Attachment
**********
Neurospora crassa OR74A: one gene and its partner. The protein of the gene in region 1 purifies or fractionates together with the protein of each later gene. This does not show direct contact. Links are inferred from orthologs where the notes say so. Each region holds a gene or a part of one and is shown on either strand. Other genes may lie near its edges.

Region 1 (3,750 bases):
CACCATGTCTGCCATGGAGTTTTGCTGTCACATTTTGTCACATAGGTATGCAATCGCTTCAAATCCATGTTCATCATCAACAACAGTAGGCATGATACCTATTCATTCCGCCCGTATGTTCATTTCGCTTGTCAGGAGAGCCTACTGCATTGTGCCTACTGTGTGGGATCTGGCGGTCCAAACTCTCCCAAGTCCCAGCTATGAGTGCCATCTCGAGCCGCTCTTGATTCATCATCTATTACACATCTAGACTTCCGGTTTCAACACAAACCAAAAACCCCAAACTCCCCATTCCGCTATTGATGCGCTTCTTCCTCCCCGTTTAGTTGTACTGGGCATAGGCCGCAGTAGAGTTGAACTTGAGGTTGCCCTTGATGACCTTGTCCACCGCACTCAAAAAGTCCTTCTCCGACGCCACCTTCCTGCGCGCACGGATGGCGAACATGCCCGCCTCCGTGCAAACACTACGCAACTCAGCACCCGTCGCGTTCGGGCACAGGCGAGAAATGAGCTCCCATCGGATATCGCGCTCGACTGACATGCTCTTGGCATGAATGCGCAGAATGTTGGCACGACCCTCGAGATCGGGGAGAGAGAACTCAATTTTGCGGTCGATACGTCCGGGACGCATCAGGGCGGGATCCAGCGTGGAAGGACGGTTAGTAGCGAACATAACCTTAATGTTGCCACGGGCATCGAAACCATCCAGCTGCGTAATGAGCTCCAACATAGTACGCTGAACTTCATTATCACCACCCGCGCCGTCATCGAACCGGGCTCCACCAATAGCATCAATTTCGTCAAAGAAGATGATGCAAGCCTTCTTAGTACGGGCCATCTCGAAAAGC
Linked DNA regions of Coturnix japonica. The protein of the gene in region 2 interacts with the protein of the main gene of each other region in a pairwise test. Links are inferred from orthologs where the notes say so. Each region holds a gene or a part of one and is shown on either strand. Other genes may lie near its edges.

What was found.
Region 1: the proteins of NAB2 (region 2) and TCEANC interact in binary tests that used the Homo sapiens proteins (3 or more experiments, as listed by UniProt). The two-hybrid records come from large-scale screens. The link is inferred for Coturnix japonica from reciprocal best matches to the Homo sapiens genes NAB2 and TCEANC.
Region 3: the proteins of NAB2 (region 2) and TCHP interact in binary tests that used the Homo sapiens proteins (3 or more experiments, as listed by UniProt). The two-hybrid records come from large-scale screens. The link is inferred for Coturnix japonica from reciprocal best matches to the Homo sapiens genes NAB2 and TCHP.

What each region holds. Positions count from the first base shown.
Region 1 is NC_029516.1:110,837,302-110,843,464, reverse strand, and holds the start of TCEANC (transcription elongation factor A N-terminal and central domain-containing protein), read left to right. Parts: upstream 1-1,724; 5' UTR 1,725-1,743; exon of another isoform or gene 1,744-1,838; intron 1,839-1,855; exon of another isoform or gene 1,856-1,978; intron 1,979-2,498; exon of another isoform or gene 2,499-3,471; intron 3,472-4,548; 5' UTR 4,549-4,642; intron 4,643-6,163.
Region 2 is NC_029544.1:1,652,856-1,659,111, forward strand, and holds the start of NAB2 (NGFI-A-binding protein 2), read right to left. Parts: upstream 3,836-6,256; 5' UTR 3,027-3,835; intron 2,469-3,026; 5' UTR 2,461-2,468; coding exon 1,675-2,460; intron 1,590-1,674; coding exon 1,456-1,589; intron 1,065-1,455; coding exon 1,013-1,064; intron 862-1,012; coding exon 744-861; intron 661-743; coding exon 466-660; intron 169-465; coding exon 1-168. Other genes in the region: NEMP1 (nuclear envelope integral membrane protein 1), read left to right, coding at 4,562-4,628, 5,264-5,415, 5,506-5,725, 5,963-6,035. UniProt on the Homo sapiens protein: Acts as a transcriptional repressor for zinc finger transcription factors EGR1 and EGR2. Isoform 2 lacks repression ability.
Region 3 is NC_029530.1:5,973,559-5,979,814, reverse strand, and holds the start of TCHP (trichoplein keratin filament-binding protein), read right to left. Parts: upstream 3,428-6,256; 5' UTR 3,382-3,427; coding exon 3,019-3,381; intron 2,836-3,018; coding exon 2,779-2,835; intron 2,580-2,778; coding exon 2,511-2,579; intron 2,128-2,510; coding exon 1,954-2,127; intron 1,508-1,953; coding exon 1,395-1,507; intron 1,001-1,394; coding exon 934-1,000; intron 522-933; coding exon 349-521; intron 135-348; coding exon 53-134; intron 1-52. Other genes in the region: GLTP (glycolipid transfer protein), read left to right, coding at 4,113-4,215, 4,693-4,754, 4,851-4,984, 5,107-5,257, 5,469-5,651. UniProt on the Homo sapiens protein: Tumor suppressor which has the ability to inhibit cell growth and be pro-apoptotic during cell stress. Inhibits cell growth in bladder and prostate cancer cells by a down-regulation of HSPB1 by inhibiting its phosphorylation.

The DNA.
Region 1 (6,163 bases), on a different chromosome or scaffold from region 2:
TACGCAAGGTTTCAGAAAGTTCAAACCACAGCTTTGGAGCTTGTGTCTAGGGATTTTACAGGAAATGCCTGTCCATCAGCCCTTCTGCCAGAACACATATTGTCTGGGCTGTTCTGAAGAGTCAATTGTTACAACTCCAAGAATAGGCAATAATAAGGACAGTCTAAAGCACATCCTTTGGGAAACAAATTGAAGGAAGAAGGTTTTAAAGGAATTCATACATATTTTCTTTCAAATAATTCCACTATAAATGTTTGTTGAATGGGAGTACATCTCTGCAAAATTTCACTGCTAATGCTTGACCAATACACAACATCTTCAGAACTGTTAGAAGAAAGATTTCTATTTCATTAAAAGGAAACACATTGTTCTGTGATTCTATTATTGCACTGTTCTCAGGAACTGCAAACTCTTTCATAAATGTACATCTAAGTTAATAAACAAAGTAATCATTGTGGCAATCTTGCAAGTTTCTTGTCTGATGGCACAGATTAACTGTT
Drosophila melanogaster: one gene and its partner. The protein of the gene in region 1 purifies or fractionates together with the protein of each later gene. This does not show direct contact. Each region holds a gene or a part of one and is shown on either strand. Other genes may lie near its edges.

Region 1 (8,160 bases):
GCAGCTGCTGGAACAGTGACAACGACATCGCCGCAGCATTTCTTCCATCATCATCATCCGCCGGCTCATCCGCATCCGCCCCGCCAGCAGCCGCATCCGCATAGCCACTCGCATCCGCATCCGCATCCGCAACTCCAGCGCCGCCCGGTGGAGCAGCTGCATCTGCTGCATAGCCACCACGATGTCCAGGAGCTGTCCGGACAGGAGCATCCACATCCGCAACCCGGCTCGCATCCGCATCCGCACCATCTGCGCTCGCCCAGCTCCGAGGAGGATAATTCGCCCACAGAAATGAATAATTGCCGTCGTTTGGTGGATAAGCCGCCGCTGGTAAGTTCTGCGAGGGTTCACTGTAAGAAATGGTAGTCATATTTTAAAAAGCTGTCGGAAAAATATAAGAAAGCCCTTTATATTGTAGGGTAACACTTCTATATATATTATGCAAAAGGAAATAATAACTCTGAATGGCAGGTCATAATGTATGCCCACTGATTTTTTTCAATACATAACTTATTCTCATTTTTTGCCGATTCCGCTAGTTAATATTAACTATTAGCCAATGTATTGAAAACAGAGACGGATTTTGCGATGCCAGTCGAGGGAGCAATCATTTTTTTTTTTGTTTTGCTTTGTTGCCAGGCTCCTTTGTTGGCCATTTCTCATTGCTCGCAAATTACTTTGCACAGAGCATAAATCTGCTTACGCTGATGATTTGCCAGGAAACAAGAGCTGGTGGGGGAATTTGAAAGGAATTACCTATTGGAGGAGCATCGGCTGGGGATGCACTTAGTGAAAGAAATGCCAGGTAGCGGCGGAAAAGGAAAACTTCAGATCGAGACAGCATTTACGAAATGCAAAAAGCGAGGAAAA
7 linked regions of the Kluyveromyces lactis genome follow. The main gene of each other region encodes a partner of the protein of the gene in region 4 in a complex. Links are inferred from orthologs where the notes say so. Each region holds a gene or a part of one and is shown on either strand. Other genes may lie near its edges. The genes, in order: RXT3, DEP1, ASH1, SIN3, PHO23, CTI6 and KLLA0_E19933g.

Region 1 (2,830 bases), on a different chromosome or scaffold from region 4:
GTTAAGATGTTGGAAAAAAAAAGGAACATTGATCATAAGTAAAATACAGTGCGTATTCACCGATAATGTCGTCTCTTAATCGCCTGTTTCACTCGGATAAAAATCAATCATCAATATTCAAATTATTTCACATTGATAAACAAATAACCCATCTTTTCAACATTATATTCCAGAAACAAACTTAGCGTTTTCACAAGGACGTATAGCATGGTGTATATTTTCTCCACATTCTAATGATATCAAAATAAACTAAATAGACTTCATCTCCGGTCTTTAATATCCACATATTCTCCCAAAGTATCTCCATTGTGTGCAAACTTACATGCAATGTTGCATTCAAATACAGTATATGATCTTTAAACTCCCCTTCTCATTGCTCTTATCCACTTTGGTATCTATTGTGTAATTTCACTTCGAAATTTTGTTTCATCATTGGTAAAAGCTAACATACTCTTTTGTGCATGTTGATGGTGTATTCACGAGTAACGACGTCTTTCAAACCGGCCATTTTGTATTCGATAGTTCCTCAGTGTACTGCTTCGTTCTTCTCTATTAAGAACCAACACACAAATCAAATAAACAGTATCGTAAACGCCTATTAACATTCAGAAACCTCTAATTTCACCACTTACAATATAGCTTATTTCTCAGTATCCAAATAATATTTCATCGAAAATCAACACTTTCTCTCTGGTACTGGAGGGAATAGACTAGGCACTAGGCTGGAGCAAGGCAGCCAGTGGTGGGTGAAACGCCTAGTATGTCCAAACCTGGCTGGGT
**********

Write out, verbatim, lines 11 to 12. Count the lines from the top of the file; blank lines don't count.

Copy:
Region 3 is NC_029530.1:5,973,559-5,979,814, reverse strand, and holds the start of TCHP (trichoplein keratin filament-binding protein), read right to left. Parts: upstream 3,428-6,256; 5' UTR 3,382-3,427; coding exon 3,019-3,381; intron 2,836-3,018; coding exon 2,779-2,835; intron 2,580-2,778; coding exon 2,511-2,579; intron 2,128-2,510; coding exon 1,954-2,127; intron 1,508-1,953; coding exon 1,395-1,507; intron 1,001-1,394; coding exon 934-1,000; intron 522-933; coding exon 349-521; intron 135-348; coding exon 53-134; intron 1-52. Other genes in the region: GLTP (glycolipid transfer protein), read left to right, coding at 4,113-4,215, 4,693-4,754, 4,851-4,984, 5,107-5,257, 5,469-5,651. UniProt on the Homo sapiens protein: Tumor suppressor which has the ability to inhibit cell growth and be pro-apoptotic during cell stress. Inhibits cell growth in bladder and prostate cancer cells by a down-regulation of HSPB1 by inhibiting its phosphorylation.

The DNA.